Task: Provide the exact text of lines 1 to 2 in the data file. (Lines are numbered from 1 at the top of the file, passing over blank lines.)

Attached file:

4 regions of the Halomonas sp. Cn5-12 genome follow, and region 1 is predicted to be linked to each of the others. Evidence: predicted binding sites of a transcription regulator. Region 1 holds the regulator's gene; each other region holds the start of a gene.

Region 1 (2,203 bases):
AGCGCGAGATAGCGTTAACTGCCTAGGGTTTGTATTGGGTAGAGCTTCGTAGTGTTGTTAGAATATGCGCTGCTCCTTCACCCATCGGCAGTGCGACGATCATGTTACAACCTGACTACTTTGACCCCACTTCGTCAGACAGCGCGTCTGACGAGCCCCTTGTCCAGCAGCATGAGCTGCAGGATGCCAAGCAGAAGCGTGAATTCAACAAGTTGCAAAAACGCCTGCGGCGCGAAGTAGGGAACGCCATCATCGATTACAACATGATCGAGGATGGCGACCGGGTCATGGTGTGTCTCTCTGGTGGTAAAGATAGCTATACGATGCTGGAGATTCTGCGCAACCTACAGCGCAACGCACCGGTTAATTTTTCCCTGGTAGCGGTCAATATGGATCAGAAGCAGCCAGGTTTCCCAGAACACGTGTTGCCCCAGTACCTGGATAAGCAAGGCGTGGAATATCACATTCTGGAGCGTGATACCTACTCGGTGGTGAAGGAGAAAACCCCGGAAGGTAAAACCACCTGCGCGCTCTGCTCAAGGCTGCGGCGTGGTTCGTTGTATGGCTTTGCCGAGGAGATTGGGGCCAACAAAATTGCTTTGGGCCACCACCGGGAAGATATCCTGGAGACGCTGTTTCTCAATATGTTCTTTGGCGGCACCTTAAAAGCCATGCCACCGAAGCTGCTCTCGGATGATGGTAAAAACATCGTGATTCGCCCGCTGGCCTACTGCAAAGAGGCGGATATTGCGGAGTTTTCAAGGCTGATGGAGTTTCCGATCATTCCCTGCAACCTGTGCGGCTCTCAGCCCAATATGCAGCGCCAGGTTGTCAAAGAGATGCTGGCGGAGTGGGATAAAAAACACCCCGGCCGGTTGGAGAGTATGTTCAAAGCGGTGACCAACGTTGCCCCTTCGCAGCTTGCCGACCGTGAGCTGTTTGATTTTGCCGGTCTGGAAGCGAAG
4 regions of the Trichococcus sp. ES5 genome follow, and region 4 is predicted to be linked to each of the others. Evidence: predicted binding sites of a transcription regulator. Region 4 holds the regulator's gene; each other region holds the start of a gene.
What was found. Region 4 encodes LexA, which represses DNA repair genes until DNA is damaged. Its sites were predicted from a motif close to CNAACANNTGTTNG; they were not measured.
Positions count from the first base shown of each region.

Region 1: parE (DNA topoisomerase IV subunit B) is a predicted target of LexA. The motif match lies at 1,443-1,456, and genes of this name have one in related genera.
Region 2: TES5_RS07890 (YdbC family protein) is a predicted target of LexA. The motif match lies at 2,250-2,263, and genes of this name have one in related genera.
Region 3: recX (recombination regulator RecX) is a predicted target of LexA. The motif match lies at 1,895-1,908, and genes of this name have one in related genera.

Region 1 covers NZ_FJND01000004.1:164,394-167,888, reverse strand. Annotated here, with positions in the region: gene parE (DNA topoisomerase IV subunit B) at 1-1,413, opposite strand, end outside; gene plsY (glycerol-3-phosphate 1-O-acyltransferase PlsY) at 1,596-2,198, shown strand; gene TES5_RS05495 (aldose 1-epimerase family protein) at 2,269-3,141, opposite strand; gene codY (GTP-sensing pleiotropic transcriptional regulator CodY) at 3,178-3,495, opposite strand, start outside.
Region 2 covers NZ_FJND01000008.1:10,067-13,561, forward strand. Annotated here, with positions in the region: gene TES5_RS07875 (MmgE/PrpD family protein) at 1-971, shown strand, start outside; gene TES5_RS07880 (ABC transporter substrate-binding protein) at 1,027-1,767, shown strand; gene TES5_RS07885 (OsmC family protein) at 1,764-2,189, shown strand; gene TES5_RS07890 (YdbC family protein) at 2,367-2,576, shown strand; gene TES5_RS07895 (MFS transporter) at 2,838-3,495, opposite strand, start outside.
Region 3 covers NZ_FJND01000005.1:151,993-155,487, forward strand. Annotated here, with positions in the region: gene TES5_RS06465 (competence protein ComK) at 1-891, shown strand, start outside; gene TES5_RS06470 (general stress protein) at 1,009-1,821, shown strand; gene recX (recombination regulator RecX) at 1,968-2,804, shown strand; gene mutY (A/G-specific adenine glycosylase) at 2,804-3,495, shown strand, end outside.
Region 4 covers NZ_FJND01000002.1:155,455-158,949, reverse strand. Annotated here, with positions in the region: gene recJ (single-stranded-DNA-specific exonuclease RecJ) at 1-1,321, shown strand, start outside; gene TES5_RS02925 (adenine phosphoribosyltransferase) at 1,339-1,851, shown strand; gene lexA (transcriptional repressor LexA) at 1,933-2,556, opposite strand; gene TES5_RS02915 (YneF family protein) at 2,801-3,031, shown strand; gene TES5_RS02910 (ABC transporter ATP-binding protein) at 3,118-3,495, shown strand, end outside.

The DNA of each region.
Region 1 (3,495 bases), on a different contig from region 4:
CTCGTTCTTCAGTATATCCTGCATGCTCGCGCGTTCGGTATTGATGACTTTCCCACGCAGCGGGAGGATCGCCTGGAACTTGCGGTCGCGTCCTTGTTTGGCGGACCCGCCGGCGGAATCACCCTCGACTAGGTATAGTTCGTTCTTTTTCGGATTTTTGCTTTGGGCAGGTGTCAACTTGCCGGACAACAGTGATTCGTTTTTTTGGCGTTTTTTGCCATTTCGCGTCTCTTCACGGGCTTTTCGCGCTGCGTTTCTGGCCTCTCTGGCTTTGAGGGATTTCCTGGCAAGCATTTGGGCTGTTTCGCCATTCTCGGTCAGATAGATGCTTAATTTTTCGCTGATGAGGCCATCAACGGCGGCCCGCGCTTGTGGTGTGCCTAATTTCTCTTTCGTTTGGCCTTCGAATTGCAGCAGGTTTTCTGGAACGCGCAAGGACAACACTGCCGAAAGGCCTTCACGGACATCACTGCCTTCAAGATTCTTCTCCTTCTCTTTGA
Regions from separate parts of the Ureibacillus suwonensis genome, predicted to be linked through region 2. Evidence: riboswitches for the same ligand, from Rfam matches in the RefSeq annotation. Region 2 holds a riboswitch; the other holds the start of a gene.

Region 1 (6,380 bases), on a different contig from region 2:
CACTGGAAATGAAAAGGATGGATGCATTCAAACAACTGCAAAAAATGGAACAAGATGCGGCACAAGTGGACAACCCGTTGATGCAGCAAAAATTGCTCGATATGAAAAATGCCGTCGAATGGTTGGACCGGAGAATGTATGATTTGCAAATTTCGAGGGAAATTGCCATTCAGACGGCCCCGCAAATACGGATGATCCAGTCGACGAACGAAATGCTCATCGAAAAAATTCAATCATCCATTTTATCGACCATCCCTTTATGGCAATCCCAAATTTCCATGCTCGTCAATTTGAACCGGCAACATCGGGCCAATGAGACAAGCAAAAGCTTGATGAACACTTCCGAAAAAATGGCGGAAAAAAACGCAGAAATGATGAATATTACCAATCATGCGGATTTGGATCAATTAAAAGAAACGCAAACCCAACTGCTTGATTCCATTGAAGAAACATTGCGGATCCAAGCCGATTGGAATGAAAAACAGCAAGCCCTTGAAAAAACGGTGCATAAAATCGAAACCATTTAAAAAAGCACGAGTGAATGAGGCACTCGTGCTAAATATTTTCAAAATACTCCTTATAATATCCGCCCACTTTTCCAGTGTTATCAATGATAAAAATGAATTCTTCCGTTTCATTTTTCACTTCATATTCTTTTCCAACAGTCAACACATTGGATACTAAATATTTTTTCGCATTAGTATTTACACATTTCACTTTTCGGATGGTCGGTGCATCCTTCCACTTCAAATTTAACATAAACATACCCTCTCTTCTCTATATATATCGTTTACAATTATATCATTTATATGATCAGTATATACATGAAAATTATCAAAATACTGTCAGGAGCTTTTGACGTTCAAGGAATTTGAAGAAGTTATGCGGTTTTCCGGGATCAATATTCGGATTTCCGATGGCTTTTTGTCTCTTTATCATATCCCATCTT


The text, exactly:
4 regions of the Halomonas sp. Cn5-12 genome follow, and region 1 is predicted to be linked to each of the others. Evidence: predicted binding sites of a transcription regulator. Region 1 holds the regulator's gene; each other region holds the start of a gene.

Region 1 (2,203 bases):